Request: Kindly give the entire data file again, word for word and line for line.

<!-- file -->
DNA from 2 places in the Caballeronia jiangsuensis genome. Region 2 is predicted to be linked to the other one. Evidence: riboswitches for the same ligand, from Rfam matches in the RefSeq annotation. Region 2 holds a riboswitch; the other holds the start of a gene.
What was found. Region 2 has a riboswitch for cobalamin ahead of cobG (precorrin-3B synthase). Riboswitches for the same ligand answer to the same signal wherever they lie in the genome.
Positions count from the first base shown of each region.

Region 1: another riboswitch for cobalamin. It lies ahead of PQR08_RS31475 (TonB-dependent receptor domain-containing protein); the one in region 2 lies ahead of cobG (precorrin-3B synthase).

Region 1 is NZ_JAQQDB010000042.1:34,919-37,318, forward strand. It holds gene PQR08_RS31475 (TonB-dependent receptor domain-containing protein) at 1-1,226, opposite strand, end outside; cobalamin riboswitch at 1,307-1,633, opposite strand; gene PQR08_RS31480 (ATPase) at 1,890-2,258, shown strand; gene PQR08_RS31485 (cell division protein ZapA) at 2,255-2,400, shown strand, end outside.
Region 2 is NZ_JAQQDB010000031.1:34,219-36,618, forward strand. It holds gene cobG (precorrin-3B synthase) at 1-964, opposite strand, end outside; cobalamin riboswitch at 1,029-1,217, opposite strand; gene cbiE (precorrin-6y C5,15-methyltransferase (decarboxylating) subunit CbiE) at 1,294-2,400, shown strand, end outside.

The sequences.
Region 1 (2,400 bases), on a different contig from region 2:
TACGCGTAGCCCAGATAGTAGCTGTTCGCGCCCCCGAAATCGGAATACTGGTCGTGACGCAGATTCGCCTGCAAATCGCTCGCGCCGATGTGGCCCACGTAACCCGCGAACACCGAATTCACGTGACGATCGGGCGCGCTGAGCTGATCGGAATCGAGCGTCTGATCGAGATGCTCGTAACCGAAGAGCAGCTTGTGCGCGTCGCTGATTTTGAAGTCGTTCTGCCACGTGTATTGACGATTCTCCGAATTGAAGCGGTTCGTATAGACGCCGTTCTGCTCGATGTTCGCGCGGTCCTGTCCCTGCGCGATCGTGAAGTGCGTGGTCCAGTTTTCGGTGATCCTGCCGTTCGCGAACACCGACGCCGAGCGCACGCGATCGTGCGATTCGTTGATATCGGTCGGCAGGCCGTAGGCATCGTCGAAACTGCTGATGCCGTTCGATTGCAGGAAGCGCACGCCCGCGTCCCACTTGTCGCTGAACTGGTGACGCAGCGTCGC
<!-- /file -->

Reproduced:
DNA from 2 places in the Caballeronia jiangsuensis genome. Region 2 is predicted to be linked to the other one. Evidence: riboswitches for the same ligand, from Rfam matches in the RefSeq annotation. Region 2 holds a riboswitch; the other holds the start of a gene.
What was found. Region 2 has a riboswitch for cobalamin ahead of cobG (precorrin-3B synthase). Riboswitches for the same ligand answer to the same signal wherever they lie in the genome.
Positions count from the first base shown of each region.

Region 1: another riboswitch for cobalamin. It lies ahead of PQR08_RS31475 (TonB-dependent receptor domain-containing protein); the one in region 2 lies ahead of cobG (precorrin-3B synthase).

Region 1 is NZ_JAQQDB010000042.1:34,919-37,318, forward strand. It holds gene PQR08_RS31475 (TonB-dependent receptor domain-containing protein) at 1-1,226, opposite strand, end outside; cobalamin riboswitch at 1,307-1,633, opposite strand; gene PQR08_RS31480 (ATPase) at 1,890-2,258, shown strand; gene PQR08_RS31485 (cell division protein ZapA) at 2,255-2,400, shown strand, end outside.
Region 2 is NZ_JAQQDB010000031.1:34,219-36,618, forward strand. It holds gene cobG (precorrin-3B synthase) at 1-964, opposite strand, end outside; cobalamin riboswitch at 1,029-1,217, opposite strand; gene cbiE (precorrin-6y C5,15-methyltransferase (decarboxylating) subunit CbiE) at 1,294-2,400, shown strand, end outside.

The sequences.
Region 1 (2,400 bases), on a different contig from region 2:
TACGCGTAGCCCAGATAGTAGCTGTTCGCGCCCCCGAAATCGGAATACTGGTCGTGACGCAGATTCGCCTGCAAATCGCTCGCGCCGATGTGGCCCACGTAACCCGCGAACACCGAATTCACGTGACGATCGGGCGCGCTGAGCTGATCGGAATCGAGCGTCTGATCGAGATGCTCGTAACCGAAGAGCAGCTTGTGCGCGTCGCTGATTTTGAAGTCGTTCTGCCACGTGTATTGACGATTCTCCGAATTGAAGCGGTTCGTATAGACGCCGTTCTGCTCGATGTTCGCGCGGTCCTGTCCCTGCGCGATCGTGAAGTGCGTGGTCCAGTTTTCGGTGATCCTGCCGTTCGCGAACACCGACGCCGAGCGCACGCGATCGTGCGATTCGTTGATATCGGTCGGCAGGCCGTAGGCATCGTCGAAACTGCTGATGCCGTTCGATTGCAGGAAGCGCACGCCCGCGTCCCACTTGTCGCTGAACTGGTGACGCAGCGTCGC